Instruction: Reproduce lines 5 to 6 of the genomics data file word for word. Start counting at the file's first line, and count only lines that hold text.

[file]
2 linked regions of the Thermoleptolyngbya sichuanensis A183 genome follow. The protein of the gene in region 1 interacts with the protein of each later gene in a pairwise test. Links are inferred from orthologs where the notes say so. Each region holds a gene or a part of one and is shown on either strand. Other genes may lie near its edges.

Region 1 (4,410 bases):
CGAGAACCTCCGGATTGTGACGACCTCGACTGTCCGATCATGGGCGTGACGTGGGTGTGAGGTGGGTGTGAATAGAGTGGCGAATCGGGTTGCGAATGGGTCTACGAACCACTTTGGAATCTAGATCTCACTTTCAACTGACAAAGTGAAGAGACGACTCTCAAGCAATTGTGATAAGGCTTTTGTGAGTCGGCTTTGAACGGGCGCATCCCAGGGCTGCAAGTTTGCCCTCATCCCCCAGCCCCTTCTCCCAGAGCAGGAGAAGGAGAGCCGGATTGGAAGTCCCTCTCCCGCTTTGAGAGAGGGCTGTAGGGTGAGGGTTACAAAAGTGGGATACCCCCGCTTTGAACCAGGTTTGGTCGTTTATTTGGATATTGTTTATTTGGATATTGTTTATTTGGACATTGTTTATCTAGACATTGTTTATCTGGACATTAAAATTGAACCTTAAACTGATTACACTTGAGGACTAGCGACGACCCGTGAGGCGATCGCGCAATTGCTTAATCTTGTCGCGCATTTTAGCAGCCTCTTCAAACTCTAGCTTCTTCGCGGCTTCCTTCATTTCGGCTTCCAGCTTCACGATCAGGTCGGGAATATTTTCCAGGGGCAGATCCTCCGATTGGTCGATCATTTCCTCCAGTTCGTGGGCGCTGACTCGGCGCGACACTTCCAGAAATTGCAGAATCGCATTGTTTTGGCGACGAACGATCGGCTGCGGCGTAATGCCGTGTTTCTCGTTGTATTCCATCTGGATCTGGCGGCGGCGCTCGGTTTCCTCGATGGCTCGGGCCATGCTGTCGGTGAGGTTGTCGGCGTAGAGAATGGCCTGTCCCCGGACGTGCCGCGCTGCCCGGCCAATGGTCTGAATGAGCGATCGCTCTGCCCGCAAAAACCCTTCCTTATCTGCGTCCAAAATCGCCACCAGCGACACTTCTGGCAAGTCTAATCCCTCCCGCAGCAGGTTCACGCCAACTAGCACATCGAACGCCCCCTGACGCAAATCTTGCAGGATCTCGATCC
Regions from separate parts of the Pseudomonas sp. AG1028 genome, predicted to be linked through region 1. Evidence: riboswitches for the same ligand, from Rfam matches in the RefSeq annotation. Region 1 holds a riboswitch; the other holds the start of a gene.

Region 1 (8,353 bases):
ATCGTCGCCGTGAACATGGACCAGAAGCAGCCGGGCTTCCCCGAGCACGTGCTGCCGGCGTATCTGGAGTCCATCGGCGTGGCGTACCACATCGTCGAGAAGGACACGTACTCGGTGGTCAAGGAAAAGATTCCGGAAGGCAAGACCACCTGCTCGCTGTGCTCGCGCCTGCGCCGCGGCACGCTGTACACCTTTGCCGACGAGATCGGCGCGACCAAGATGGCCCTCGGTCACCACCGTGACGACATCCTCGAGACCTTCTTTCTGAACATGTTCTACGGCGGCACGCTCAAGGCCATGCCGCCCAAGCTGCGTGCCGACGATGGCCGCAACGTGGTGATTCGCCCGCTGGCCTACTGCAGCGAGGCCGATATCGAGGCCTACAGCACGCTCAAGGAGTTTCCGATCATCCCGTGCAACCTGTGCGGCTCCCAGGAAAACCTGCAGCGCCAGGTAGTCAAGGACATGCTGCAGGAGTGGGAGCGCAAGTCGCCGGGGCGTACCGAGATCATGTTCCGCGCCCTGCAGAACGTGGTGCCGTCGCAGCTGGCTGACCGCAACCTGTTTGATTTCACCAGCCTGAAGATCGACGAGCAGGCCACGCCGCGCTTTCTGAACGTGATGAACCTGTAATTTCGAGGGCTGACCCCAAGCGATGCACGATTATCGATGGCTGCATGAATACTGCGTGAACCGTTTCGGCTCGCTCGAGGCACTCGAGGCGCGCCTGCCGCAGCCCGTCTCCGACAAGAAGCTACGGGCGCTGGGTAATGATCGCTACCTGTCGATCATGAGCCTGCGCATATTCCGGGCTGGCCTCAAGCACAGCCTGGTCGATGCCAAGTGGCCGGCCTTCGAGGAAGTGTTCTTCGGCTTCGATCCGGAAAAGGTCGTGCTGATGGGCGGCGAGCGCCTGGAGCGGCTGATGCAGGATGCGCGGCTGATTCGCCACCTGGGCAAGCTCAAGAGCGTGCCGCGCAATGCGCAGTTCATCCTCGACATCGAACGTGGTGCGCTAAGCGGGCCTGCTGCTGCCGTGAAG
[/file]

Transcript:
Region 1 (8,353 bases):
ATCGTCGCCGTGAACATGGACCAGAAGCAGCCGGGCTTCCCCGAGCACGTGCTGCCGGCGTATCTGGAGTCCATCGGCGTGGCGTACCACATCGTCGAGAAGGACACGTACTCGGTGGTCAAGGAAAAGATTCCGGAAGGCAAGACCACCTGCTCGCTGTGCTCGCGCCTGCGCCGCGGCACGCTGTACACCTTTGCCGACGAGATCGGCGCGACCAAGATGGCCCTCGGTCACCACCGTGACGACATCCTCGAGACCTTCTTTCTGAACATGTTCTACGGCGGCACGCTCAAGGCCATGCCGCCCAAGCTGCGTGCCGACGATGGCCGCAACGTGGTGATTCGCCCGCTGGCCTACTGCAGCGAGGCCGATATCGAGGCCTACAGCACGCTCAAGGAGTTTCCGATCATCCCGTGCAACCTGTGCGGCTCCCAGGAAAACCTGCAGCGCCAGGTAGTCAAGGACATGCTGCAGGAGTGGGAGCGCAAGTCGCCGGGGCGTACCGAGATCATGTTCCGCGCCCTGCAGAACGTGGTGCCGTCGCAGCTGGCTGACCGCAACCTGTTTGATTTCACCAGCCTGAAGATCGACGAGCAGGCCACGCCGCGCTTTCTGAACGTGATGAACCTGTAATTTCGAGGGCTGACCCCAAGCGATGCACGATTATCGATGGCTGCATGAATACTGCGTGAACCGTTTCGGCTCGCTCGAGGCACTCGAGGCGCGCCTGCCGCAGCCCGTCTCCGACAAGAAGCTACGGGCGCTGGGTAATGATCGCTACCTGTCGATCATGAGCCTGCGCATATTCCGGGCTGGCCTCAAGCACAGCCTGGTCGATGCCAAGTGGCCGGCCTTCGAGGAAGTGTTCTTCGGCTTCGATCCGGAAAAGGTCGTGCTGATGGGCGGCGAGCGCCTGGAGCGGCTGATGCAGGATGCGCGGCTGATTCGCCACCTGGGCAAGCTCAAGAGCGTGCCGCGCAATGCGCAGTTCATCCTCGACATCGAACGTGGTGCGCTAAGCGGGCCTGCTGCTGCCGTGAAG